Classical Music Reviews
Every week, our professional critics attend concerts throughout the Bay Area to let you know what went well...and occasionally what didn't. Let their insights enrich your musical experiences, and feel free to share your own views!
Chamber music, by definition, should be intimate and personal for both the musicians and the audience. And few Bay Area groups have mastered the art of intimate, welcoming entertainment like the Gold Coast Chamber Players, as they again proved on Saturday in "Magic Flute," the second of their three-concert 2007 season. Playing in the compact auditorium of the Bentley School in Lafayette, the group unwrapped a full bouquet of a program for an appreciative audience, which included, happily, a sprinkling of younger faces, all of them looking pleased to be there.
No music makes a bigger statement than the brassy sunrise of Richard Strauss' Also Sprach Zarathustra. Because tour programs are generally about making statements, the extravagant tone poem based on Nietzsche's extravagantly confident philosophy is music befitting the San Francisco Symphony's current itinerary. This week the orchestra heads to New York, Vienna, and Prague with the Strauss showpiece in the music folders, but on the basis of Saturday's concert at Davies Symphony Hall, its big statements will be made by the "little" moments.
"Lo, the winter is past ... and the time of the singing of birds is come," says the Song of Songs in the Bible. And lo, the singing of Schola Cantorum San Francisco came to St. Mark's Episcopal Church in Berkeley Saturday night, and yea, verily, the singing was good.
The Avedis Chamber Music Series at San Francisco's Legion of Honor has rarely drawn the kind of packed house it did on Friday evening, or more enthusiasm for the results. The occasion featured pianist Jon Nakamatsu with the Stanford Woodwind Quintet, who offered two light and popular French works embedded between a crossover Cuban work and a grand sextet by a forgotten Austro-German master. Paquito D'Rivera's Aries Tropicales (1994) opened the proceedings by the Stanford Quintet, followed by Francis Poulenc's zesty Sextet (1939) for piano and winds.
Maestro Kent Nagano led the Berkeley Symphony in a rousing season finale on Friday night at First Congregational Church in Berkeley. However exciting it turned out to be, the concert was nevertheless bittersweet, as that evening marked the beginning of the end of Nagano's full-time (and long-time) music directorship of the Symphony. Nagano will conduct only one concert during each of the next two seasons, and he will step down from his post as music director at the end of the 2008-2009 season.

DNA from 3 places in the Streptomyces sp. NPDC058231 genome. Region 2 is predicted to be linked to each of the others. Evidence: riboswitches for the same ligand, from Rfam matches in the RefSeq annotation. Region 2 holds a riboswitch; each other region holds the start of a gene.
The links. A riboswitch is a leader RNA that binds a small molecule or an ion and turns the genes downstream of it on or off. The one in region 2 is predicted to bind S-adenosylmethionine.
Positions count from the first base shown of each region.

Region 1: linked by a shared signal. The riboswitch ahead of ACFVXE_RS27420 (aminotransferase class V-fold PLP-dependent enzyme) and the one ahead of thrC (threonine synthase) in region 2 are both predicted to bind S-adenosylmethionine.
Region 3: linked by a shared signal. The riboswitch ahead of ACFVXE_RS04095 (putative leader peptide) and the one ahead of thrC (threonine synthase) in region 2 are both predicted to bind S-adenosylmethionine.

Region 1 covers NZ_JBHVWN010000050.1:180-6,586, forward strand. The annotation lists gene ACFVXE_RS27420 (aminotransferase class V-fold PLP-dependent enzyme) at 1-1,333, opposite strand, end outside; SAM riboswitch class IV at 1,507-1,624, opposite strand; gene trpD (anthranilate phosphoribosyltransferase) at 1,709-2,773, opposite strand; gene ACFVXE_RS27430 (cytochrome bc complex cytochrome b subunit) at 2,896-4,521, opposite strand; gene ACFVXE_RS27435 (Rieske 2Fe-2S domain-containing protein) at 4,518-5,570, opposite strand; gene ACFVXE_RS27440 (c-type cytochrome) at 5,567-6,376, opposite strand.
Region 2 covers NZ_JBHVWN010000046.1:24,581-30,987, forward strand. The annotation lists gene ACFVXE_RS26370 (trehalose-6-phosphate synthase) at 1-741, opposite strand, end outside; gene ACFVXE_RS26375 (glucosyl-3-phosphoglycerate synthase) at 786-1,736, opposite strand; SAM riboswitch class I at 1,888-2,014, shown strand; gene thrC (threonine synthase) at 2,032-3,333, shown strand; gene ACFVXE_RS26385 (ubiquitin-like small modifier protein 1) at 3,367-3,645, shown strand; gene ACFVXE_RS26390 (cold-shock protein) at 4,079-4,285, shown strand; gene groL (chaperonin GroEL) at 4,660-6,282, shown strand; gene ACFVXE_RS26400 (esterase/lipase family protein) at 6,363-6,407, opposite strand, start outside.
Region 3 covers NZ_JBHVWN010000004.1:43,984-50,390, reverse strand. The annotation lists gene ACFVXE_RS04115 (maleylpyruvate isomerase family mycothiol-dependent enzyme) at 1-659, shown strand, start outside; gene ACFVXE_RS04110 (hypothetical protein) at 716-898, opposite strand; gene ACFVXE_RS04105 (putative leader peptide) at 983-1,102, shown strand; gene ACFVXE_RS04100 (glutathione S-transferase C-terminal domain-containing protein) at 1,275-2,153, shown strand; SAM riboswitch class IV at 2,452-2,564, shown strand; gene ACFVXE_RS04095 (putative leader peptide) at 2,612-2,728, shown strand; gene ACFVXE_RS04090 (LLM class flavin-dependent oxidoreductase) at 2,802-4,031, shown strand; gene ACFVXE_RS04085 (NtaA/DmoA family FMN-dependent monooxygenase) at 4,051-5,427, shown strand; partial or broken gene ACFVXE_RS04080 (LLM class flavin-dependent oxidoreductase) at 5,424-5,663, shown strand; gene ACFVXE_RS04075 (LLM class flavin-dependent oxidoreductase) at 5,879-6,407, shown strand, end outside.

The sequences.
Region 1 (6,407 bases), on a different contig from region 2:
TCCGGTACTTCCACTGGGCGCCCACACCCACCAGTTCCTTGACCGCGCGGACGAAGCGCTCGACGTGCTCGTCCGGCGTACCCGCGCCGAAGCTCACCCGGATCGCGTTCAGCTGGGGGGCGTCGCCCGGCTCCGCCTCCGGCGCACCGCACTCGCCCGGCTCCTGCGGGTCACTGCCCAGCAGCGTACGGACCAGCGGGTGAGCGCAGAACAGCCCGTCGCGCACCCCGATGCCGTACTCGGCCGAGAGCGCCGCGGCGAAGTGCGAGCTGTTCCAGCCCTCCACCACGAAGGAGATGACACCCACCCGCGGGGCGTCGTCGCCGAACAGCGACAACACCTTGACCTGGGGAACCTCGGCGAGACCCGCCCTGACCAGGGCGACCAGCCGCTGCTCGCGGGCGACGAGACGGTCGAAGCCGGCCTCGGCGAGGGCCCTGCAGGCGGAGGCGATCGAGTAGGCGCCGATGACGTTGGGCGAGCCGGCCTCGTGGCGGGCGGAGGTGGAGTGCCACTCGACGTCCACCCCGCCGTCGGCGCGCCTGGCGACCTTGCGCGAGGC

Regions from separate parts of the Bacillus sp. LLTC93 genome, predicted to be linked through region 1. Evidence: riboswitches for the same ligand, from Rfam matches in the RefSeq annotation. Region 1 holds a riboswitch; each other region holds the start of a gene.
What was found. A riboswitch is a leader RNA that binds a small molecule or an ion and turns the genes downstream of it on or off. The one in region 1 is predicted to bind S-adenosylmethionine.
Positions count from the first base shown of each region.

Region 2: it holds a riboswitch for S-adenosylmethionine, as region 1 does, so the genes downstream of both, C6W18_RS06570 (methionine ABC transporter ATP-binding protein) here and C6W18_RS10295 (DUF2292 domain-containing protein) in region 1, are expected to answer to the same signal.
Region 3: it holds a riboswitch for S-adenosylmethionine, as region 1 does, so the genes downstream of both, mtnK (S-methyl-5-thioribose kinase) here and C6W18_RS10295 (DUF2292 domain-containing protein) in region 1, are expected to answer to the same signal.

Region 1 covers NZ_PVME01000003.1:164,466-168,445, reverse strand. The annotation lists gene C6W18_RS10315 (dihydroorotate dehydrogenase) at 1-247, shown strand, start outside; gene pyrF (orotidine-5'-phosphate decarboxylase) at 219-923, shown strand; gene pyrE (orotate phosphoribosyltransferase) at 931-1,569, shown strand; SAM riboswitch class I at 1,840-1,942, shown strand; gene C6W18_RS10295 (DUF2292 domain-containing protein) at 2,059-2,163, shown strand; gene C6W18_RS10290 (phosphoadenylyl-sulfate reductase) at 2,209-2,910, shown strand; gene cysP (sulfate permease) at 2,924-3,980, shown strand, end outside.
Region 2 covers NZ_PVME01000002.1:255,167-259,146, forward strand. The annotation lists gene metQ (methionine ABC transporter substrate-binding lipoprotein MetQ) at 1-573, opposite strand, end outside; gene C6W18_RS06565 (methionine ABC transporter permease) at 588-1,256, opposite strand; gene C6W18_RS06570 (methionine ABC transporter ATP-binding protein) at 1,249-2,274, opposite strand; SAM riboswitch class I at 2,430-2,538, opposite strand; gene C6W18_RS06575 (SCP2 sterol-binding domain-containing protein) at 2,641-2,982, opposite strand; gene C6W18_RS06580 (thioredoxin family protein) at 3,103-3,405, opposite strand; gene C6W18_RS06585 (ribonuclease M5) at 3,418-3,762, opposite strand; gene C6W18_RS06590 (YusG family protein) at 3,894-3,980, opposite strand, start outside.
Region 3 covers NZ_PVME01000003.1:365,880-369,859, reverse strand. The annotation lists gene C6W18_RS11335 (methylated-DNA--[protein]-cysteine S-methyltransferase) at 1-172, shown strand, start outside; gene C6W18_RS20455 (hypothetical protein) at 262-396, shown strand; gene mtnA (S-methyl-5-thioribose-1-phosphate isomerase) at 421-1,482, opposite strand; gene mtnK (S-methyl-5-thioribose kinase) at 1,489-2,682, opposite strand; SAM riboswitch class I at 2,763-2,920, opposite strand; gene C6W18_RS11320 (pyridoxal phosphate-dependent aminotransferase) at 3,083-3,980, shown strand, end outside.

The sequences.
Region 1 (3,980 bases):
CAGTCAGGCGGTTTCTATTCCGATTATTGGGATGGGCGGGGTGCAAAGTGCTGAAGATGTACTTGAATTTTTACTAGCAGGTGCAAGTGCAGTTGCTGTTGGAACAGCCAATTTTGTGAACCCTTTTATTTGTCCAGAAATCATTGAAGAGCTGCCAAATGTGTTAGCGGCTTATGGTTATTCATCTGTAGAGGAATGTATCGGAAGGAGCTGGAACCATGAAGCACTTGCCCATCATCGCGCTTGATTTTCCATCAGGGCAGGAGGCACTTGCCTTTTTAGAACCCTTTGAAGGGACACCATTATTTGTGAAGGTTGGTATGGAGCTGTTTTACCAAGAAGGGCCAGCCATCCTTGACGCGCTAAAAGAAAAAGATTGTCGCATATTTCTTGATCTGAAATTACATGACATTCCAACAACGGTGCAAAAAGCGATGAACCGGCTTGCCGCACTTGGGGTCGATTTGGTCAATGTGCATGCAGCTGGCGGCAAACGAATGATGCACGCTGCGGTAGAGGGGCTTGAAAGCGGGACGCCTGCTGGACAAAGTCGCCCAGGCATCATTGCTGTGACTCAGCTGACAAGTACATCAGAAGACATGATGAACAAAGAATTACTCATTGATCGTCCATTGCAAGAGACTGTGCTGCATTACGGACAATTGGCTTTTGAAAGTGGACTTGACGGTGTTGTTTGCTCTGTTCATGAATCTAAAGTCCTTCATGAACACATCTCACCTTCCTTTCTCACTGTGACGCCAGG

With its concerts last weekend, the American Bach Soloists completed the fourth year of its Bach cycle, an elaborate multiseason project featuring a wide variety of the composer's most important works. The program on Saturday night at First Congregational Church in Berkeley was an exciting grab bag of instrumental music, featuring sinfonias from the cantatas BWV 174 and 42, the first Brandenburg Concerto (BWV 1046), the Concerto for Harpsichord and Two Recorders (BWV 1057), and the first Orchestral Suite (BWV 1066).
In a combination of community service and organizational preservation, on Sunday evening the San Francisco Academy Orchestra presented a concert in Calvary Presbyterian Church, to thunderous applause. Conductor Florin Parvulescu took on major repertoire with an orchestra made up of college students and recent graduates, infused with a few members of the San Francisco Symphony. The result was simply amazing.
Although Steven Isserlis had decided on his program long before hearing the sad news of Mstislav Rostropovich's death on April 27, his recital at Herbst Theatre on Thursday, which consisted entirely of Russian music for cello and piano, turned out to be a poignant and fitting homage to the great cellist and humanitarian. Isserlis had last been in town four years ago for performances with the San Francisco Symphony of Benjamin Britten's Cello Symphony, one of the many important 20th-century works written for and dedicated to Rostropovich.
There can be no denying that music plays a powerful role in inspiring political activism. But the marriage between social consciousness and music is more commonly associated these days with the protest songs of high-profile pop and folk artists like Joan Baez and the Dixie Chicks than the symphonies and improvisations of their counterparts from the classical and jazz worlds.
In his annual pilgrimage to the First Congregational Church in Berkeley last weekend, gambist extraordinaire Jordi Savall showed Berkeley a different side from his appearances of late. Friday night's Cal Performances program, titled "Marin Maris and Antoine Forqueray: L'Ange et le Diable," highlighted works by the two most famous viol players of the French Baroque. Minus the big band, and accompanied only by harpsichordist Pierre Hantaï and lutenist/guitarist Xavier Diaz-Latorre, the audience had the opportunity to experience the more intimate aspects of Savall's art.